There is no spoon
Legacy:3D Studio Max Advanced Texturing
Let's face it. Ued's texture alignment utilities pretty much suck. It's darn near impossible to align the textures on that cylinder, or make a decent looking sphere. Even more difficult is trying to create terrain with paths and other details. In this tutorial, I will explain how to get your texturing from 3ds max 4 into UnrealEd. I will NOT explain how to texture/skin things in Max, as 1) I am not very good at this yet, myself. 2) That would be a whole diferrent tutorial. Perhaps some other time.
Obviously, you're going to need 3d Studio Max 4 to do this. You'll also need Spooger's ASEtoT3D converter utility.
Getting the brush into Max
The best way to do this is to export your builder brush to a DXF, go into 3d studio max, and import the DXF. Go into the Brush menu in Ued and hit export. Select DXF from the dropdown box, and save it to your location of choice. Now, in 3ds max, open the file menu, hit import, and find your file. It should all be self-explanatory from here.
What to do with it once it's there
Now select the brush and apply your material. You can also skin it using offset and tiling controls. Note that you can only rotate in the "W" or ASEtoT3D won't translate right. For the material make sure you choose a 256x256 bitmap under the diffuse setting of your material. Neither colors nor any other setting translates through the ASEtoT3D utility. Just plain bitmaps used as the map for diffuse. Note that the size of the brush in Max is exactly equal to that in Ued. A 256x256x256 square in max will import as a 256x256x256 square in Ued. I'm not sure whether this changes in the import from DXF so make sure you scale the brush appropriately.
Exporting it to an ASE
Now under File... hit export. Select ASE format and export it with your name of choice. Only the following check boxes should be checked in the export options dialog that comes up: Under Output Options: Mesh Definition, Materials – Under Materials: Mesh Normals, Mapping Coordinates – Under Object Types: Geometric. Hit OK and proceed.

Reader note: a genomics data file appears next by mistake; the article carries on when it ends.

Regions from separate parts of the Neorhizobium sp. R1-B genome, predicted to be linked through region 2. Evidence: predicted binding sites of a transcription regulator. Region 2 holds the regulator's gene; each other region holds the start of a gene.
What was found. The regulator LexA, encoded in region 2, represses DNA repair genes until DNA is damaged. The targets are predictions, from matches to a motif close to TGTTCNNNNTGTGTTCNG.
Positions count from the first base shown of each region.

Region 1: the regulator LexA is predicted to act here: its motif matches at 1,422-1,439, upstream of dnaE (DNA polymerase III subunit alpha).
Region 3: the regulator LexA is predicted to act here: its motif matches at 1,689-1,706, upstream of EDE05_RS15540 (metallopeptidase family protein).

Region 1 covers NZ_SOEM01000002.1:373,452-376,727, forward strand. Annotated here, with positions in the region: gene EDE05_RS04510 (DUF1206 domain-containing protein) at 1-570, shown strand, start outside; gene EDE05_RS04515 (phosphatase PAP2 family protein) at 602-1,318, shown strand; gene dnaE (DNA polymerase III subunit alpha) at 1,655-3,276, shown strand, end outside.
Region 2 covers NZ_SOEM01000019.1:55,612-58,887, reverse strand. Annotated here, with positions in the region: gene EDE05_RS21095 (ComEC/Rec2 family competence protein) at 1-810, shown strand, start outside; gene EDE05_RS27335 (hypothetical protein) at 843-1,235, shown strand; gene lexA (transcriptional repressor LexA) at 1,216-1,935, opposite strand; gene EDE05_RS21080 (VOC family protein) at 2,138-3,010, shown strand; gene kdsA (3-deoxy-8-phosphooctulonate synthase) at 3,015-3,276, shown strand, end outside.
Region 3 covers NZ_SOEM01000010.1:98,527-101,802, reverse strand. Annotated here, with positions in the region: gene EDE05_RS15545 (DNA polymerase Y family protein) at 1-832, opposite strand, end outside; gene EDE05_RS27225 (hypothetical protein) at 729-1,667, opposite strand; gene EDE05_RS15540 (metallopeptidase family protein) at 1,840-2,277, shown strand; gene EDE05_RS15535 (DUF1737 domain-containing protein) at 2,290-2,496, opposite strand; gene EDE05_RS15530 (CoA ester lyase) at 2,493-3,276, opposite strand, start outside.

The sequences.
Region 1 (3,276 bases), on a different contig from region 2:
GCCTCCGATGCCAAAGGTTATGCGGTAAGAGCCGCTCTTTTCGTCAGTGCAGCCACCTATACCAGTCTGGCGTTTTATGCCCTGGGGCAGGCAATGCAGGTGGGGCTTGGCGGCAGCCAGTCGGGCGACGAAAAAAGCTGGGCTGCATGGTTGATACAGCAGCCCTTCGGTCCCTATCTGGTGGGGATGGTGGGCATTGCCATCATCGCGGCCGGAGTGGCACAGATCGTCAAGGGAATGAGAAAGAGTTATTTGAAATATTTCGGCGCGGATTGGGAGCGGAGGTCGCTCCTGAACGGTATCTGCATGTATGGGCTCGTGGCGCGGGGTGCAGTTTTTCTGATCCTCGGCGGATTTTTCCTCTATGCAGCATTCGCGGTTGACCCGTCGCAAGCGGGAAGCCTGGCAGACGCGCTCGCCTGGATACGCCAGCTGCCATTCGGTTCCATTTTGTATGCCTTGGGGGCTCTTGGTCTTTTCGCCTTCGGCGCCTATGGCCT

Using the Converter
This is very straight forward. I'm not going to get into any of the advanced options or anything. Just select your appropriate ASE file and the output name for the resulting T3D file. Hit Convert.
Back to Ued
Now, under the brush menu, "import" the T3D. The texture alignment in the resulting brush will be exactly as it was in Max. Also, here's an excerpt from Spooger's site:
"Texture association in Unreal can be automatic... or not, choice is yours. Before importing the T3D into UnrealEd, the textures should be imported and saved in UED first. Once done, the textures will be assigned to the brush in Unreal automatically during the T3D import by "name association". So the textures used in Unreal need to have the same name as the ones you assigned in MAX, simple enough."
Note that even if you can't get this automatic thing to work, just import your texture and apply it to the brush. It'll be aligned right anyway. Any 256x256 texture will be aligned the way you skinned things in max, so you can use this to your advantage creating paths and such things on terrain.
Finally, note that any change you make results in the textures going back to default alignment. This means scaling, vertexes, just about anything. I'm guessing that you could rotate/pan the textures without it going back to default, but I haven't had reason to try. What this means is that even the most minor tweak in the geometry of the brush will have to be done in 3ds max to preserve your texturing. I don't think there's any way around this - it's just a limitation of Ued.
Wrapping it Up
This may seem complicated and difficult, but it really isn't as hard as it seems, and it makes real texture alignment possible. Chrysaor uses this technique for all of his terrain (which, on a side note, he builds in Max). You can see an example if its effectiveness in his excellent map, CTF-Disposable.
Well, I guess that's about it! I'm still learning in Max, but it is an incredibly powerful tool and by far worth the trouble. Good luck!